Cash is king – how cashflow can optimise your business

During economic uncertainty cash is king, as the focus on cashflow and cashflow modelling becomes vital for any business.

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Published: 02 May 2024 Updated: 02 May 2024

A combination of higher interest rates, persistent cost increases and geopolitical uncertainty all contribute to the challenging environment businesses find themselves in.

In such conditions, cash takes on a whole new meaning and the term ‘cash is king’ really comes into play. Having healthy cash resources and a positive working capital cycle is fundamental to ensuring the financial viability of your business.

Here, we discuss eight ways to optimise your cashflow to ensure that your business has sufficient cash reserves to endure this challenging economy.

1 - Prepare short and long-term cashflow modelling

Before we discuss ways to improve cashflow, it is imperative to make sure that you understand your cash position, both now and into the future.

You should prepare both short-term (13 week) and longer-term models to enable your business to anticipate future cashflow movements and cash positions at different points in time.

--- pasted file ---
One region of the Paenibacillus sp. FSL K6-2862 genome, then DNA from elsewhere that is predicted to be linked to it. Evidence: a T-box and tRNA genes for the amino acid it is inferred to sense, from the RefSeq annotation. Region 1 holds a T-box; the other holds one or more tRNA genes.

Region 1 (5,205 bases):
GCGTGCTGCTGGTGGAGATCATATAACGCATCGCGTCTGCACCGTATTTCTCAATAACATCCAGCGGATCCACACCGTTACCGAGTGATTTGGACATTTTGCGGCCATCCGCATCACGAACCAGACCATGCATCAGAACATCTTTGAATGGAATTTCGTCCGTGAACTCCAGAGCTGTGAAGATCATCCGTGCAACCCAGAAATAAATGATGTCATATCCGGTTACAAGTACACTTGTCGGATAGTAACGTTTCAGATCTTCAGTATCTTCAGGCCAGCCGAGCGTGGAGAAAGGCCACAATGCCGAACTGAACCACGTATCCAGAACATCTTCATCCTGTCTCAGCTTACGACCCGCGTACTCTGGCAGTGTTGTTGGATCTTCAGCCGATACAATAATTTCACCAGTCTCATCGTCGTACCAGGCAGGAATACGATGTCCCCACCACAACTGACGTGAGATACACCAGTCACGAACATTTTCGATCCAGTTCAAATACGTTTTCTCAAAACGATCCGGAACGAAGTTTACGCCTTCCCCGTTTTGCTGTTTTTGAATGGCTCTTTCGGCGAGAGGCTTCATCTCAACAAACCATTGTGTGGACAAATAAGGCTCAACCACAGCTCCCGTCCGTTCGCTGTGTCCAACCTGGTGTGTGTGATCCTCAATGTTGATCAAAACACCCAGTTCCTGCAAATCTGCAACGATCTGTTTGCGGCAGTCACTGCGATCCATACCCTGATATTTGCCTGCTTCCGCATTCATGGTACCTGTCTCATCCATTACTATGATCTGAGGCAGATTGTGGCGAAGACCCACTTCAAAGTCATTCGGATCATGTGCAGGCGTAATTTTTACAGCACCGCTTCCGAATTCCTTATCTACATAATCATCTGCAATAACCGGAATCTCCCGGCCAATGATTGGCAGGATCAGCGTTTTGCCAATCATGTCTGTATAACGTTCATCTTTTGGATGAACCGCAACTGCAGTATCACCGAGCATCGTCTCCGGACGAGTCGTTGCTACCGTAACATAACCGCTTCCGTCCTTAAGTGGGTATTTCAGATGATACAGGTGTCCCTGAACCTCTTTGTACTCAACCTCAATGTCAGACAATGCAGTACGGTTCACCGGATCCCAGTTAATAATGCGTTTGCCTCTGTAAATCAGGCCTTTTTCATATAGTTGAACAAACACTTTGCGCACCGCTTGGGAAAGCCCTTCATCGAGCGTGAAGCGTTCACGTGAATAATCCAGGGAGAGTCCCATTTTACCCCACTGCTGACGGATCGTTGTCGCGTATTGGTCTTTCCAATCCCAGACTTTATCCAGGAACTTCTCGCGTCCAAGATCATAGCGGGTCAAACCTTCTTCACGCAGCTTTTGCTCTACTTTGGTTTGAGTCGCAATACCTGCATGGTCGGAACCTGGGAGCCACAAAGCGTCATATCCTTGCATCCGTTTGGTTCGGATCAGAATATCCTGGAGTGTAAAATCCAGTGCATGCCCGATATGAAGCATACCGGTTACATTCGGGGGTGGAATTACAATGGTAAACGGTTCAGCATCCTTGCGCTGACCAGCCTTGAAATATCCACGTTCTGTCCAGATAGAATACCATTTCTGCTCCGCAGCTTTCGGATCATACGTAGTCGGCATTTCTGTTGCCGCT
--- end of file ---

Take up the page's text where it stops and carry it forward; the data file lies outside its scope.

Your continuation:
Short-term cashflow modelling highlights inter-month crunch points, taking into account the timings of payments to non-trade creditors, such as PAYE and VAT. Longer term cashflow allows you to identify any potential shortfalls over the next year so you can take steps to proactively address these accordingly. To make this as effective as possible, models should be clear and easy to understand, simple to update, realistic and integrated to your balance sheet and profit and loss account.

It's also recommended to stress test your model, to understand the impact if certain scenarios were to occur (for example, a significant change in turnover, increases in raw material costs or the loss of a key customer). This ensures that you have leeway within your business model and that there are no surprises.

2 - Understand your working capital cycle

It is of key importance to understand your working capital cycle - i.e. how long it takes you to turn the goods or services you supply into cash, compared to the length of time you have to pay your suppliers.

Businesses will often find a gap between when they have to pay their suppliers and when they receive payment from their customers. It’s crucial to closely monitor this, particularly if you are a growing business, to ensure that you don’t inadvertently grow too fast and run out of money.

There are a range of financing options which can support your working capital cycle, for example, stock finance, debtor financing and construction financing. Where you utilise these financing options, you should ensure that the terms match your working capital cycle and don’t leave you with unexpected cash flow shortfalls.